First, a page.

The mortgage industry has gone through some changes in the last three months. If you’re looking to finance a home in 2017, it’s important that you know what the opportunities are and how to capitalize on them. Over the next 12 months, here are some things to keep in mind as you consider your financing.
Interest rates have spiked and are now sitting at over 4% on the widely popular 30-year fixed-rate mortgages. This change occurred seemingly overnight once Donald Trump was elected president. The markets saw this and rallied, marking a change that meant less regulation, with more opportunity in the investment market. Subsequently, this meant that expense bonds were driving mortgage rates higher. The market was further affected when the Federal Reserve tightened its monetary policy in December 2016. As a result, you can now expect an interest rate on your mortgage anywhere between 4% and 4.5%, depending on your credit score, the loan program and your financial stability. (If you’re not sure where your credit stands, you can view two of your free credit scores, with updates every 14 days, on Credit.com.)
Is buying a home a still worthwhile?
Buying a home is still a solid goal for many, and it is certainly still an attainable one. With higher interest rates, however, affordability will become the main thing to consider, especially the choice between being able to make a mortgage payment and continuing to save. When you qualify for a loan, an interest rate with a half percent difference can translate to around $ 75 to $ 80 a month, depending on the amount being financed. While this change may not seem significant, in the long run it is something to take in to consideration when planning to invest in a high-ticket item. Keeping your credit score as high as possible is also important for scoring a good interest rate and keeping your housing payment manageable. (Tips on how to do that here.)
What about refinancing in 2017?
The option to refinance in order to lower your interest rate might not be the best choice for the moment. Rates aren’t where they were prior to the election, so going from a 30-year mortgage to a new 30-year mortgage and expecting a lower interest rate may not be in the cards for a little while. Here are some refinance opportunities that are more accessible in today’s environment:
Cash-out refinancing: Refinancing with the intent to pull equity out of your home is a byproduct of an inflationary environment. Remember, when mortgage rates rise, it is also common for interest rates on consumer obligations such as lines of credit, student loans, and credit cards to rise as well. Cash-out refinancing can be a smart and prudent move to rid yourself of high payments that are typically associated with consumer debts. For example, if you can pull out $ 20,000 in a cash-out refinance and use that money to pay off your larger outstanding debts (i.e. car loan, student loan, credit cards, furniture), your mortgage payment may rise to $ 100 a month, but you’ll save $ 600 a month in obligatory debt. You can then take that extra $ 500 and save that money or pay down your mortgage principal.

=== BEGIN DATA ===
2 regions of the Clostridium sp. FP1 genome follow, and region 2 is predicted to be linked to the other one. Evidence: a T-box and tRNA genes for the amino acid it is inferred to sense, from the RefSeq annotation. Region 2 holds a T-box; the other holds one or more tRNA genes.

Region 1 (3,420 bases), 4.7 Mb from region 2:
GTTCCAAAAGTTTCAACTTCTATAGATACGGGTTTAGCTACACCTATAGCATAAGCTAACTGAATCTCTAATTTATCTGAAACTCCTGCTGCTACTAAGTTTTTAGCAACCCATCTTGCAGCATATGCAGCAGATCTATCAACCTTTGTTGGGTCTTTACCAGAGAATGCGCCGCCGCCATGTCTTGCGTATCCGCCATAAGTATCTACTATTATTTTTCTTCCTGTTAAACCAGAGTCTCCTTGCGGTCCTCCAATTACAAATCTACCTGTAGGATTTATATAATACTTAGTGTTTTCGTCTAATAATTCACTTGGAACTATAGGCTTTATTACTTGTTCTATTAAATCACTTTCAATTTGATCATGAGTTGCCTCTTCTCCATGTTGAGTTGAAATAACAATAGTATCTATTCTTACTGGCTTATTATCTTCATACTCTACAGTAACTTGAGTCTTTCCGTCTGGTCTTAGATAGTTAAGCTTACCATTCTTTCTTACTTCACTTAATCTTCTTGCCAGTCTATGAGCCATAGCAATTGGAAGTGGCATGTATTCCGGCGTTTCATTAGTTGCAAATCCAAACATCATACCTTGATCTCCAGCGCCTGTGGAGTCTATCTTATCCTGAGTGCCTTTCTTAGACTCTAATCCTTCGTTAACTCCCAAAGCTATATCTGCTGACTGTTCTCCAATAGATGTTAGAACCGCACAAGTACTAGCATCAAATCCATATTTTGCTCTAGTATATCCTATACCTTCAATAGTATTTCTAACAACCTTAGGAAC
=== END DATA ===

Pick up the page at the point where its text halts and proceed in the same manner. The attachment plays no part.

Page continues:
Shortening your loan term: Long-term fixed-rate loans are expensive when you consider the total interest paid over the life of the loan. Going from a safe 30-year fixed-rate mortgage to a 15-year fixed-rate mortgage can save you a substantial amount of money. Fifteen-year and 10-year fixed-rate mortgages are both hovering in the mid-to-low 3% interest margins, marking an opportunity to pay your mortgage off in full while also perhaps planning for retirement.
Refinancing to drop mortgage insurance: This form of refinancing might mean having to pay a slightly higher interest rate on a long-term 30-year mortgage, but it also means dropping the private mortgage insurance that brings up your payments several hundred dollars a month. The key is to take the money and do something smart with your new savings.
What’s in store for mortgages this year?
Here are some things to keep in mind in 2017.
Financial Markets: If the stock market continues to improve and rally, expect mortgage rates to continue their upward climb.
Big Events: It would take something big and unexpected to cause the market to reverse course, shifting money into bonds and driving mortgage rates lower. If something like this does happen and you are eyeing a particular interest rate, act quickly.
Fannie Mae and Freddie Mac: Pay attention to any news from Fannie Mae or Freddie Mac. If rates continue to rise, current underwriting standards might be adjusted to meet the needs of the shrinking housing market. Expect guidelines to loosen slightly to offset the higher interest rates.
If you’re looking to purchase a house or refinance one you already own, and there is a financial benefit to the terms and rate you qualify for, act on it. Let affordability be the driver of your decision to purchase or refinance a home to meet your financial goals. The market will always change and evolve, and if you can justify the opportunity, it should be something for you to seriously consider.
More from Credit.com
This article originally appeared on Credit.com.